I wasn’t sure how so small a bird as the wren had come to be crowned as their king. According to the ever-reliable Mr Google, it won this mythological right in a who-can-fly-highest competition, cunningly snatching a ride to glory on the head of an eagle. Which sounds plausible enough – ah, and the story is confirmed by the even more reliable Mr BTO, so it must have happened! Granted the power I’d have crowned the even tinier goldcrest or firecrest instead – they actually do wear crowns of gold, after all – but then all three diminutive birds share a name across at least one or two languages and points in history. They’re all kuningilin or kinglets, little kings.
The wren’s rule over Britain may simply be by weight of numbers. Latest estimates have them holding station as the nation’s most numerous bird, some 8.4 million pairs. Not that most folk would have guessed it, since wrens make themselves far less obvious than many birds. They are the masters of nooks and crannies, cracks and crevices, tiny spider hunters that rule the dark corners of the garden. That’s how wrens became Troglodytes, the cave-dweller. Or in German, zaunkonig: literally (and appropriately to my mind) the ‘King of the fence’, and probably king of the woodpile and the compost heap too. And of the ditch, in which dank forgotten habitat I watched one busily feeding last week. Bustling back and forth, back and forth, the size of a mouse but quite close to the top of the food chain in that small, neglected ecosystem, the wren carries itself with the bearing of a monarch even if it lacks the stature. Furthermore they sing in a princely, free-flowing voice at a volume that rivals birds ten times the size or more.
Once, I held a wren in the palm of my hand. Its eyes were tightly shut, and it didn’t move apart from vibrating itself vigorously, seemingly as if to will the sun’s warmth to infiltrate its veins and give lift to its wings. Or perhaps it was shivering in fear, fervently hoping that the enormous hairy man-ape thing on which it sat was not imminently planning to eat it. Either way it was there in the very midst of its fragility that the wren’s true power was revealed. As I concentrated on not extinguishing the delicate flame with whose continuity I had been entrusted, my focus, my universe shrank to the width of one hand, five fingers; the wren its beating heart, its sun. King of birds, potentate of my perspective.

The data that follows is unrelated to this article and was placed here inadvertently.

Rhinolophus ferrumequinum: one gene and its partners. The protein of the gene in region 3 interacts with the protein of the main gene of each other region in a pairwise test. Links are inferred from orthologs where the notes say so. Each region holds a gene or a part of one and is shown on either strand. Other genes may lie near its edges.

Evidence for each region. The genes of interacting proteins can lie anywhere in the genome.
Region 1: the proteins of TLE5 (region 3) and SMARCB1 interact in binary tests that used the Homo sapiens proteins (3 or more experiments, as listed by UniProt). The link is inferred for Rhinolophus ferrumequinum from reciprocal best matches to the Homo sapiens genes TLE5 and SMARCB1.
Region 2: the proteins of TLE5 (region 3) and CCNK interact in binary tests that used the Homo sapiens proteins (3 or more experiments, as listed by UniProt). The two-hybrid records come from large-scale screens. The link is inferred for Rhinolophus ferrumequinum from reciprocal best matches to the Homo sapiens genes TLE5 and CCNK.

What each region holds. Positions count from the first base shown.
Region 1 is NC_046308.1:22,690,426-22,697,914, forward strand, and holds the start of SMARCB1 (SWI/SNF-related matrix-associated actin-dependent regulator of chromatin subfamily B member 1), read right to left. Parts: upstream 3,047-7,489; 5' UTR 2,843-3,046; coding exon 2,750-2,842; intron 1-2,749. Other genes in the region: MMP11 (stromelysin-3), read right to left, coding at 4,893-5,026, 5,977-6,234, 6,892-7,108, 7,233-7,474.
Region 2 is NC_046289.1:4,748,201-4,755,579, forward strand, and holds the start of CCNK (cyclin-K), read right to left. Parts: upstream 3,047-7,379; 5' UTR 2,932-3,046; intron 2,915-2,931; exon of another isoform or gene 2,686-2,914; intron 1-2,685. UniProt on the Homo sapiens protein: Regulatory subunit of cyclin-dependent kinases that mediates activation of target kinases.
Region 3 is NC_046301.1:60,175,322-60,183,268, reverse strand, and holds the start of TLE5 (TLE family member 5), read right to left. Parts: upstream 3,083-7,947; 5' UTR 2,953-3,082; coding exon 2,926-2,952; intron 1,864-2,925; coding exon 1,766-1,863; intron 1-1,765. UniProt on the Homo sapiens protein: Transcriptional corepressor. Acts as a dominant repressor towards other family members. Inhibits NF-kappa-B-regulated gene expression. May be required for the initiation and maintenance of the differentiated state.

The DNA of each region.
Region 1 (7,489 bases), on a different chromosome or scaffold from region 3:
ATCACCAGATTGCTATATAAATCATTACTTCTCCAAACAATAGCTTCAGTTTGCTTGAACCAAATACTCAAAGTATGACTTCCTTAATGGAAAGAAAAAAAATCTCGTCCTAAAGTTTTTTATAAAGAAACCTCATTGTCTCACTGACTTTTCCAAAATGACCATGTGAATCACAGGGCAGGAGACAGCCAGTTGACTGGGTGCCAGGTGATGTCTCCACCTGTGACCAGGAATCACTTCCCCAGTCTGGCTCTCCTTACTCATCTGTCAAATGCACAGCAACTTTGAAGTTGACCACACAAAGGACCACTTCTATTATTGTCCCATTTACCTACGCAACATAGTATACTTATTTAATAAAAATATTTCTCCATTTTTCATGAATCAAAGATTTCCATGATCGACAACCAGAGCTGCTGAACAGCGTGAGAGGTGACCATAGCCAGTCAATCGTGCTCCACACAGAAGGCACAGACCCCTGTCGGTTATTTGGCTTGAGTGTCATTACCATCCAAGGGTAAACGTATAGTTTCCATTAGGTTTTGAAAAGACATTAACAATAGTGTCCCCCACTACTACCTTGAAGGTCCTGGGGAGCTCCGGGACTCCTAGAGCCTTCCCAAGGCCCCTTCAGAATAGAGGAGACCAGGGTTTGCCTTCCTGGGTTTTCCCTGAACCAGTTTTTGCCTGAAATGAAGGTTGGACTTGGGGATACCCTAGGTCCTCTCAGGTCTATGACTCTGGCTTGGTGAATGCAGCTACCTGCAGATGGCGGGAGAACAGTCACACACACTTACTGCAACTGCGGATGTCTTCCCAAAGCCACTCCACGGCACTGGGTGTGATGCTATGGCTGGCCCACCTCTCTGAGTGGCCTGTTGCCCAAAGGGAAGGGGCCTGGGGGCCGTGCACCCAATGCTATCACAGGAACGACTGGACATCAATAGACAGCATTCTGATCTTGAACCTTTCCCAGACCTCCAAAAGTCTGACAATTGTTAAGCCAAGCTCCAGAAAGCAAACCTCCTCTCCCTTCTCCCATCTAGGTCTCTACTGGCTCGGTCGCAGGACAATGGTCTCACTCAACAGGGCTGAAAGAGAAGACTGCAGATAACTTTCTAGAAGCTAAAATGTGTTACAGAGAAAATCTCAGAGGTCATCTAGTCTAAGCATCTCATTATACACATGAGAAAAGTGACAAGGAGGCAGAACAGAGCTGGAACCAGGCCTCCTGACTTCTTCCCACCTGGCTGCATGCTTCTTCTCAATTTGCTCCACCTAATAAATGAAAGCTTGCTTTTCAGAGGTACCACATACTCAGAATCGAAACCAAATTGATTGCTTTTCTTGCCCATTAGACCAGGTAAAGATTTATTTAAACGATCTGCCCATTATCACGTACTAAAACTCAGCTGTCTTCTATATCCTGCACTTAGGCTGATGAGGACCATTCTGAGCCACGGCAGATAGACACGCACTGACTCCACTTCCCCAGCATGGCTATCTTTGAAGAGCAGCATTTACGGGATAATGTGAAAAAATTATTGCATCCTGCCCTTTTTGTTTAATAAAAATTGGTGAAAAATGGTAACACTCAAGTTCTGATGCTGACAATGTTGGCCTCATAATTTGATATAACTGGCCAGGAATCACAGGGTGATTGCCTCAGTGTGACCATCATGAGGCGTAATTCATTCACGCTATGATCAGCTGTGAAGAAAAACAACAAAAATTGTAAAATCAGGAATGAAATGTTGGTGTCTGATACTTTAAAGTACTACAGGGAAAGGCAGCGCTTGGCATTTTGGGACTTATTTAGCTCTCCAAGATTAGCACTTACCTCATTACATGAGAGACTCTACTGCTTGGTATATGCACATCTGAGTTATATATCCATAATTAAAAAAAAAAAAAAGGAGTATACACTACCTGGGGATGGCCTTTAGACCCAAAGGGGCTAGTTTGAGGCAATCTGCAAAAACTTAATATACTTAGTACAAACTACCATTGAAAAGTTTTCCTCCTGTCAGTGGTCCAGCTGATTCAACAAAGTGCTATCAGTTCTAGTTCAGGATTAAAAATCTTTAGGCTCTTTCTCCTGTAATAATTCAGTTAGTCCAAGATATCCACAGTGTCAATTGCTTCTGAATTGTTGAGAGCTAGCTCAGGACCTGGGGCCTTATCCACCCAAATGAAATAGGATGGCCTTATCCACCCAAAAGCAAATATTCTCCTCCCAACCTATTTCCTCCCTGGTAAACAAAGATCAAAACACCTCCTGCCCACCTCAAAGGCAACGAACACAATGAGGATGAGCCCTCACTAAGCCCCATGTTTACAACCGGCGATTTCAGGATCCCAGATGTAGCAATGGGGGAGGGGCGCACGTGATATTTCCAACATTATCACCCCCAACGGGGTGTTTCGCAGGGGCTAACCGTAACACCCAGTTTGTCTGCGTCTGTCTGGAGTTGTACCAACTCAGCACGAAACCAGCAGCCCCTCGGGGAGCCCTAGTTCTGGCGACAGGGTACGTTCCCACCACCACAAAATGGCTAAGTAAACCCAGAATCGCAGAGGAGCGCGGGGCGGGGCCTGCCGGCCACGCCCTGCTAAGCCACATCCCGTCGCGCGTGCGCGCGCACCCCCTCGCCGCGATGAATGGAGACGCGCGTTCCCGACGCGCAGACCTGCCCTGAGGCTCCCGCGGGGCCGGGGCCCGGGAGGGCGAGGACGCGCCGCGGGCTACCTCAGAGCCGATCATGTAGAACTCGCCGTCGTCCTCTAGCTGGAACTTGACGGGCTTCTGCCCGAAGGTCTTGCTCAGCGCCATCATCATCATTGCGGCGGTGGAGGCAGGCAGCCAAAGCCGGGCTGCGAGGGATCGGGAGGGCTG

Yesterday evening a wren was uncharacteristically one of the few birds I saw, whilst on a mission to sample the frigid post-snow air in the local park. It started out as a typical wren sighting, the tiny outline of a bird darting on a rail-straight path into deep cover. But this individual flitted out again and alighted in plain view silhouetted against the orange-grey suburban dusk. Clinging to the outer leaves of an oak’s cloak of ivy it climbed higher and higher until my head was tipped back at a right angle just to keep it in view. How often does one see a wren openly perched so far above head height? The skulking sovereign was daring at last to reach the heights by his own faculty, winning his kingdom anew. No cheating, no hitch-hiking required.